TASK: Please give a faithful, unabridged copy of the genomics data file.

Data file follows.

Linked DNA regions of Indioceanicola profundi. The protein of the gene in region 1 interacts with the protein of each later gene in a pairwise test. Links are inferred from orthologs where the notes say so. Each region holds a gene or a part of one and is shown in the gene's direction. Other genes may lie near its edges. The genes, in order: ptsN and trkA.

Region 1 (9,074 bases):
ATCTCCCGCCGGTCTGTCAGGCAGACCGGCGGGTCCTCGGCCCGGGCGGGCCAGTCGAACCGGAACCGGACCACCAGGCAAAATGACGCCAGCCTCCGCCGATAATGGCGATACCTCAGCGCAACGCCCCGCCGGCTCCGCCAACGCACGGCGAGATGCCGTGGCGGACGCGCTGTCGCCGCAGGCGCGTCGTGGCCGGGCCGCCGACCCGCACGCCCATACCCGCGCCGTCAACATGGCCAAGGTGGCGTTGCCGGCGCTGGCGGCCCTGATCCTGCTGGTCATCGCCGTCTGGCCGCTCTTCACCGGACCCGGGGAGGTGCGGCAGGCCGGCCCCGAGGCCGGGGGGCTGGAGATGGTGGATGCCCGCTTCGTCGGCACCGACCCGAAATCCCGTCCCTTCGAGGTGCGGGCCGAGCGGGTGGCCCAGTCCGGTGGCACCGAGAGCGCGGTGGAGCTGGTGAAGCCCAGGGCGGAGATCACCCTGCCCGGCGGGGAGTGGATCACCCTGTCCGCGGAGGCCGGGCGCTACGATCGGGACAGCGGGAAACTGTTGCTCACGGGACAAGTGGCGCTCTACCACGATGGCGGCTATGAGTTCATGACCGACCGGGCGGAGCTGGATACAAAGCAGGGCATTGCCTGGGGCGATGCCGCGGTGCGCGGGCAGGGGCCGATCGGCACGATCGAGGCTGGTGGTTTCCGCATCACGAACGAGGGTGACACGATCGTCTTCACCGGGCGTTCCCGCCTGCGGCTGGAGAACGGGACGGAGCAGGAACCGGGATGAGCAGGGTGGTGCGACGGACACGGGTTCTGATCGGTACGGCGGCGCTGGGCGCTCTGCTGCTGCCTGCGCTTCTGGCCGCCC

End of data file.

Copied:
Linked DNA regions of Indioceanicola profundi. The protein of the gene in region 1 interacts with the protein of each later gene in a pairwise test. Links are inferred from orthologs where the notes say so. Each region holds a gene or a part of one and is shown in the gene's direction. Other genes may lie near its edges. The genes, in order: ptsN and trkA.

Region 1 (9,074 bases):
ATCTCCCGCCGGTCTGTCAGGCAGACCGGCGGGTCCTCGGCCCGGGCGGGCCAGTCGAACCGGAACCGGACCACCAGGCAAAATGACGCCAGCCTCCGCCGATAATGGCGATACCTCAGCGCAACGCCCCGCCGGCTCCGCCAACGCACGGCGAGATGCCGTGGCGGACGCGCTGTCGCCGCAGGCGCGTCGTGGCCGGGCCGCCGACCCGCACGCCCATACCCGCGCCGTCAACATGGCCAAGGTGGCGTTGCCGGCGCTGGCGGCCCTGATCCTGCTGGTCATCGCCGTCTGGCCGCTCTTCACCGGACCCGGGGAGGTGCGGCAGGCCGGCCCCGAGGCCGGGGGGCTGGAGATGGTGGATGCCCGCTTCGTCGGCACCGACCCGAAATCCCGTCCCTTCGAGGTGCGGGCCGAGCGGGTGGCCCAGTCCGGTGGCACCGAGAGCGCGGTGGAGCTGGTGAAGCCCAGGGCGGAGATCACCCTGCCCGGCGGGGAGTGGATCACCCTGTCCGCGGAGGCCGGGCGCTACGATCGGGACAGCGGGAAACTGTTGCTCACGGGACAAGTGGCGCTCTACCACGATGGCGGCTATGAGTTCATGACCGACCGGGCGGAGCTGGATACAAAGCAGGGCATTGCCTGGGGCGATGCCGCGGTGCGCGGGCAGGGGCCGATCGGCACGATCGAGGCTGGTGGTTTCCGCATCACGAACGAGGGTGACACGATCGTCTTCACCGGGCGTTCCCGCCTGCGGCTGGAGAACGGGACGGAGCAGGAACCGGGATGAGCAGGGTGGTGCGACGGACACGGGTTCTGATCGGTACGGCGGCGCTGGGCGCTCTGCTGCTGCCTGCGCTTCTGGCCGCCC